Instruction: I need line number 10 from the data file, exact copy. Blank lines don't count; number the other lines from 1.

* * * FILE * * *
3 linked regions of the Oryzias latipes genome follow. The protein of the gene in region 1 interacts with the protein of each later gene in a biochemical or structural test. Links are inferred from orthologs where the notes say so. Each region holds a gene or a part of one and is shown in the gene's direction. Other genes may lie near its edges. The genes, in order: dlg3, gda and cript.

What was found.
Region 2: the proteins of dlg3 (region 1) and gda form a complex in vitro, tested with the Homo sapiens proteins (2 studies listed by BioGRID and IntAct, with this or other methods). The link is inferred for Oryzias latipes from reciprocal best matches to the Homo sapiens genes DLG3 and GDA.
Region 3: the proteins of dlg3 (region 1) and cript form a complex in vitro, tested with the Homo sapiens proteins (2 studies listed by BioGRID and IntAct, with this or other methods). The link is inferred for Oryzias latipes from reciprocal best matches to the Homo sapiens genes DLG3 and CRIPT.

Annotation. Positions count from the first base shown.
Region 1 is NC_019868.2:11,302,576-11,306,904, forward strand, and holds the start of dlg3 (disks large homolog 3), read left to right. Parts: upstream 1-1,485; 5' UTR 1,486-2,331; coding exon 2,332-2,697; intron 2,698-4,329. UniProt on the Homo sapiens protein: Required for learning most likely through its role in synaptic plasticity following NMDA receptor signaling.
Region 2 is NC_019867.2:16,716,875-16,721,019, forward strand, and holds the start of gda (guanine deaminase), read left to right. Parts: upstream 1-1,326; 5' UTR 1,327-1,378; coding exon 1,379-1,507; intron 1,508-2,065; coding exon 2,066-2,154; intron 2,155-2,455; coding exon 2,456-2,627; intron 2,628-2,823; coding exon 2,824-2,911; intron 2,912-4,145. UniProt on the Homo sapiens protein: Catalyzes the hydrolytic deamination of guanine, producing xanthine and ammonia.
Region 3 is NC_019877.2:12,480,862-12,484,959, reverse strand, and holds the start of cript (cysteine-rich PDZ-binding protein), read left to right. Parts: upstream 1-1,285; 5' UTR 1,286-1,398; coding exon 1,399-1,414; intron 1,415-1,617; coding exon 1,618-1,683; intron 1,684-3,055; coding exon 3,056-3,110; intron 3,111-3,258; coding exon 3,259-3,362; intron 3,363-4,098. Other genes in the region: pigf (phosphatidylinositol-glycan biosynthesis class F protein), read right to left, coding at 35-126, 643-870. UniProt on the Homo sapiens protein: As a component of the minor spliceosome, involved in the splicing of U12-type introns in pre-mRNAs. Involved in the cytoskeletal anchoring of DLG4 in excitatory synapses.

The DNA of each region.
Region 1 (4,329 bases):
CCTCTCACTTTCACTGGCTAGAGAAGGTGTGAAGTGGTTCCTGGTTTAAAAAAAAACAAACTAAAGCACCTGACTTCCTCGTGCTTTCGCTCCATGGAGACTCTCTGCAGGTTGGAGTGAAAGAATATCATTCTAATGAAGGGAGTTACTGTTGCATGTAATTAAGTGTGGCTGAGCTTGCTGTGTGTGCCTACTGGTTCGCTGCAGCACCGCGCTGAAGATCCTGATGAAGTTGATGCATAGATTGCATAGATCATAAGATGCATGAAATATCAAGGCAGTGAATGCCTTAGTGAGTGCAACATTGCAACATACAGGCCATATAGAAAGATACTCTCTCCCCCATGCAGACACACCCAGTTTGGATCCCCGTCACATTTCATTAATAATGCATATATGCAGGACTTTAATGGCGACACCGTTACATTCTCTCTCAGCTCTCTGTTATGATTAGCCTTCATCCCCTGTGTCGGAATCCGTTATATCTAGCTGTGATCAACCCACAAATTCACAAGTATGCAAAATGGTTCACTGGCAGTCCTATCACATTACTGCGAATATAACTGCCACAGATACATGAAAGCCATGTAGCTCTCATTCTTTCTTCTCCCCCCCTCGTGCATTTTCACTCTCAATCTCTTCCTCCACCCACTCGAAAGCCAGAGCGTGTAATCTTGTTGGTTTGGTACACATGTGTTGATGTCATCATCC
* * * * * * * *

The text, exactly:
Region 1 (4,329 bases):